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Jesus, our model for breaking boundaries

Jesus relationship with women, with “sinners” and with those deemed “unclean” or disabled shocked the people of his day. His love for these people exposed inhumane laws. It exposed unjust social structures and burdensome religious expectations. In the name of Love, Jesus broke through barriers that used race, gender, religion and class to separate and oppress people.

Jesus offered the water of eternal life to a Samaritan woman at the well. He ate with tax-collectors, Pharisees and sinners. Jesus even stood up and stopped an angry mob from stoning a woman caught in adultery. He suggested that whoever was without sin should cast the first stone.

God of love, mercy, justice

Jesus’ teachings and actions flowed from his understanding of God. Jesus experienced and spoke of a God of Unconditional Love who embraces all people as beloved. He proclaimed a God of Mercy, who looks at our humanness — our incompleteness — with compassion and relates to the Divine spark in each heart. He revealed a God of Justice, who desires all to live freely in the life given to them.

Jesus understood God. He understood the beauty of who we are as humans. And from that understanding Jesus helped us to see through a world constructed by powerful elites. He wanted us to see a better way: a way of liberation for all. This liberated world is the Reign of God. Herein we belong to each other as kin and each can experience the fullness of life. Jesus broke the barriers of society that divided people. In so doing, Jesus revealed what can be when we reject the ways that society tries to divide us. When we reject the ways society keeps us from seeing each other as fully human.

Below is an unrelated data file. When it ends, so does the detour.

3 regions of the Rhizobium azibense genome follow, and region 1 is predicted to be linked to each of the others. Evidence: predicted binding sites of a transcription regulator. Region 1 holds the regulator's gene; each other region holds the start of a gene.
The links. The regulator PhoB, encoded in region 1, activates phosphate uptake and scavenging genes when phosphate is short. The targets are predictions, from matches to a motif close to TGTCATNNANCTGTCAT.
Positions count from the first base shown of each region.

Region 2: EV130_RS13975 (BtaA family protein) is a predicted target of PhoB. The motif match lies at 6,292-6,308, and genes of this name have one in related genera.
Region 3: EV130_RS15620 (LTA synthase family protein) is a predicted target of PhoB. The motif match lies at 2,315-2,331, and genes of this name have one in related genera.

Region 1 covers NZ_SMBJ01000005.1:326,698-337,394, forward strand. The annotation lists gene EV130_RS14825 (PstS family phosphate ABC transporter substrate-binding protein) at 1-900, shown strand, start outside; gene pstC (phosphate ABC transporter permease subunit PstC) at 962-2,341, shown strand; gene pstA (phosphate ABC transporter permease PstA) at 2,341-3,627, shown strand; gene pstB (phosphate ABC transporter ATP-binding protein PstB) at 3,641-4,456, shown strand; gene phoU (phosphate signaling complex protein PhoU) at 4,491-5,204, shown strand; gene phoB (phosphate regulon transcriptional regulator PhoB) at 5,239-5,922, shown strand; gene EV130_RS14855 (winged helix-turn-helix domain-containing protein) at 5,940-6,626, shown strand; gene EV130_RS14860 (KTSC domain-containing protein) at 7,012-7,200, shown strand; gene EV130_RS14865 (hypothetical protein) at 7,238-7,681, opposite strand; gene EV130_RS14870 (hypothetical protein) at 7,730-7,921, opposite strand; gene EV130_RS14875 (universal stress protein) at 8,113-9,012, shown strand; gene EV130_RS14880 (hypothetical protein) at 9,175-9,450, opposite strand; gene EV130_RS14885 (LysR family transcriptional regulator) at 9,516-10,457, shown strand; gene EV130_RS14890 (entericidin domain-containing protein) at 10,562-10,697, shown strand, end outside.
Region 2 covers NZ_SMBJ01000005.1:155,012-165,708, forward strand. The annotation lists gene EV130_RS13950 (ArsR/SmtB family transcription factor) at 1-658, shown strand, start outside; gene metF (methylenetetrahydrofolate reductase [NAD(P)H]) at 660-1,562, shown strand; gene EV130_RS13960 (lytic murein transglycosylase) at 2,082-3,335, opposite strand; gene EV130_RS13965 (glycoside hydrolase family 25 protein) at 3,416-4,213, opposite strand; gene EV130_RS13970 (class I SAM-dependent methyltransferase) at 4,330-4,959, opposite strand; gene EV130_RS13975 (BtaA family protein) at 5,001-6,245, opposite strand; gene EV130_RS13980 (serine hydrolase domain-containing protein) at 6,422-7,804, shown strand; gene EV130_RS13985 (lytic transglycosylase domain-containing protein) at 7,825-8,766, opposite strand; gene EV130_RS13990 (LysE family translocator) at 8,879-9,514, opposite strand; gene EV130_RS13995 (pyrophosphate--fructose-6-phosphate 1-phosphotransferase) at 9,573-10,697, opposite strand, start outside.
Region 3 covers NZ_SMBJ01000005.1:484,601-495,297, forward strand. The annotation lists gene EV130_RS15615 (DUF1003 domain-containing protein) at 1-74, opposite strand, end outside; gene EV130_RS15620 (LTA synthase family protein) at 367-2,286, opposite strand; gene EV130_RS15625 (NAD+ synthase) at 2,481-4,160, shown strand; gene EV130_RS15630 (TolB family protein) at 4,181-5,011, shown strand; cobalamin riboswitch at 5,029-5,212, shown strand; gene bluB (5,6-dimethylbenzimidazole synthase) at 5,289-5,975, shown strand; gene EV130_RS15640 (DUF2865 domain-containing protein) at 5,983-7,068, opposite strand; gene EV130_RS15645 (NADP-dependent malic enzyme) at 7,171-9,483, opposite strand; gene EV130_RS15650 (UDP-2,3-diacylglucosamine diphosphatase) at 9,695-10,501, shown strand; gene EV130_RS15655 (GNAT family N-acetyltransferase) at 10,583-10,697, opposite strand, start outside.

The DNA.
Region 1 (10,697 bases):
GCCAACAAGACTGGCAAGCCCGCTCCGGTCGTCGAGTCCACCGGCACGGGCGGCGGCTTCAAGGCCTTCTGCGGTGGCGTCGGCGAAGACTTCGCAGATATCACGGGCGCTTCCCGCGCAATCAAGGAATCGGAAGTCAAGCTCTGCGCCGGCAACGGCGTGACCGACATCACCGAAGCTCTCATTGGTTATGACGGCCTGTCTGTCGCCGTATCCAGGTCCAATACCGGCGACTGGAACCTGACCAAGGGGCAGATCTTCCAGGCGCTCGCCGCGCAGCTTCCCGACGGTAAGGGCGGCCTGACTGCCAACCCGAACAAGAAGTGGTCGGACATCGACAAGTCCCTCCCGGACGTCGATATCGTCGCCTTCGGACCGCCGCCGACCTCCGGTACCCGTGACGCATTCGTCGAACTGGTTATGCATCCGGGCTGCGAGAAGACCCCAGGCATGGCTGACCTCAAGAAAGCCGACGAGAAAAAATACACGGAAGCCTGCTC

Healing happens

Whenever Jesus crossed the cultural expectations of his time, healing happened. This is exactly what we are called to do today. We are social beings. Societal beliefs, laws and systems that separate us, isolate us and keep us in fear and hatred harm all of us. Healing occurs when we embrace the other as ourselves. When we remind each other of our inherent dignity. When we work to build systems that honor and support the well-being of all peoples and Earth.

As followers of Jesus, the Providence Community strives to live Jesus’ command: “Follow me.” This isn’t easy. Remember, Jesus ended up crucified by the political elites with support from the religious elites of his day.* But this isn’t the end of the story. We are Easter People — the new life that comes from the vision Jesus shared.

Let us together live as people of vision. Let us move toward life in all its fullness, just as Jesus wanted.

*Note: Jesus wasn’t condemning Judaism. He was condemning those abusing Jewish customs for the sake of maintaining their own power. We see the same from religious elites today in movements like religious nationalism.

About the authors: Sisters Emily TeKolste and Corbin Hannah live in the Farrington’s Grove neighborhood of Terre Haute and strive to foster healing through connecting with their neighbors near and far.

Originally published in the Winter 2024 issue of HOPE magazine.

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Sister Emily TeKolste

Sister Emily TeKolste

Sister Emily TeKolste is in formation with the Sisters of Providence. She is a native of Indianapolis and has a degree in sociology from Xavier University in Cincinnati. Emily is passionate about justice with special interest in environmentalism and sustainability. You can follow her blog at solongstatusquoblog.wordpress.com. She currently ministers with the NETWORK lobby for Catholic social justice.

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1 Comment

  1. Avatar Jane Fischer on January 15, 2024 at 7:01 pm

    Remind us again and again. “Healing occurs when we embrace the other as ourselves.” Thank you, S. Emily and S. Corbin!

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